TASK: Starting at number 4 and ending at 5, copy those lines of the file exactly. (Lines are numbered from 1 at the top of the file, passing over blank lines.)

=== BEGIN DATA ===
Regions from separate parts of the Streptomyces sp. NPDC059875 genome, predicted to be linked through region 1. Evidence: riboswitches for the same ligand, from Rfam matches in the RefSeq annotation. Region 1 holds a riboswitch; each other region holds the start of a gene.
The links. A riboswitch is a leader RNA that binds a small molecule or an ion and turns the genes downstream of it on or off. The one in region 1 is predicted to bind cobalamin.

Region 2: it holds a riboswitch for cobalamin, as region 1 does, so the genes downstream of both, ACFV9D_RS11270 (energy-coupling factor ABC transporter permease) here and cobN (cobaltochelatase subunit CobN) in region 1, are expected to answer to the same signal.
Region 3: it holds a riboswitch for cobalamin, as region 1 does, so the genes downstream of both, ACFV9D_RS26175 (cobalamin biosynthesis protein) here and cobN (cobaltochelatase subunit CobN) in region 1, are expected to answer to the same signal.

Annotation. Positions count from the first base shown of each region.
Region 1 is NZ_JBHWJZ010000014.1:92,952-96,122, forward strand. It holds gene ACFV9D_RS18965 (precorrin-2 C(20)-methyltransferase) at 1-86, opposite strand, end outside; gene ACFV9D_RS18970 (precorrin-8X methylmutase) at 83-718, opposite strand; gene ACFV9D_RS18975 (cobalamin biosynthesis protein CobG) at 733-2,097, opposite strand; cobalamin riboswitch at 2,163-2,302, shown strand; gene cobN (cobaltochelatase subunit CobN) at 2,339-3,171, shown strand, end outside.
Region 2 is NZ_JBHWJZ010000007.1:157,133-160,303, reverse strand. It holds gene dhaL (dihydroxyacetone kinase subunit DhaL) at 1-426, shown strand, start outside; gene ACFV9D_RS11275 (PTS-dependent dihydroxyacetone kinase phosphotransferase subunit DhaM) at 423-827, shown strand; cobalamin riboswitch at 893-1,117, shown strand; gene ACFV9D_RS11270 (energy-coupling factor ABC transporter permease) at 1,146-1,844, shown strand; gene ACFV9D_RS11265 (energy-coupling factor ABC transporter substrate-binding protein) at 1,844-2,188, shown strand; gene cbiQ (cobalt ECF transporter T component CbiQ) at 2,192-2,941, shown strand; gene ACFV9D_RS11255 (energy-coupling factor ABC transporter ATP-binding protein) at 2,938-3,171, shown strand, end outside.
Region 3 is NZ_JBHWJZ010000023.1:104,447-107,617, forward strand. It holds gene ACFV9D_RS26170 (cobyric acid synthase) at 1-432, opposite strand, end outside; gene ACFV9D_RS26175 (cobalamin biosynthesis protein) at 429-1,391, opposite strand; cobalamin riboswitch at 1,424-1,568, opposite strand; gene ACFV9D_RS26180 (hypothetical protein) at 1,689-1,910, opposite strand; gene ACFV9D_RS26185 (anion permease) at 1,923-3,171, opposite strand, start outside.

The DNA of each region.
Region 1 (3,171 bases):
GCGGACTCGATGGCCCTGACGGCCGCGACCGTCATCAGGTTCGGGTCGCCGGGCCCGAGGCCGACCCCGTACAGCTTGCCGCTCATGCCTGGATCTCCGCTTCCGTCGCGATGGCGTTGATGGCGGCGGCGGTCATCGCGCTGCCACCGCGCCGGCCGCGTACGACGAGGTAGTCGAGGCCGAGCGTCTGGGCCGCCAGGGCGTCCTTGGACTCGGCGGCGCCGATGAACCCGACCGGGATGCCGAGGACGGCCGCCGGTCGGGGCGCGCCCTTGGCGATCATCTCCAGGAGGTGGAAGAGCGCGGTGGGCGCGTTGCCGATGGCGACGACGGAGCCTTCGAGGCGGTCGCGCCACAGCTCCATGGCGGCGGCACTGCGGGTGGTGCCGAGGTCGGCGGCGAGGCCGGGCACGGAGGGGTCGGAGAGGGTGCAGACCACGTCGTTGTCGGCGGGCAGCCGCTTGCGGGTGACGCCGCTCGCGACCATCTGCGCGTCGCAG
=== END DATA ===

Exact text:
Region 3: it holds a riboswitch for cobalamin, as region 1 does, so the genes downstream of both, ACFV9D_RS26175 (cobalamin biosynthesis protein) here and cobN (cobaltochelatase subunit CobN) in region 1, are expected to answer to the same signal.

Annotation. Positions count from the first base shown of each region.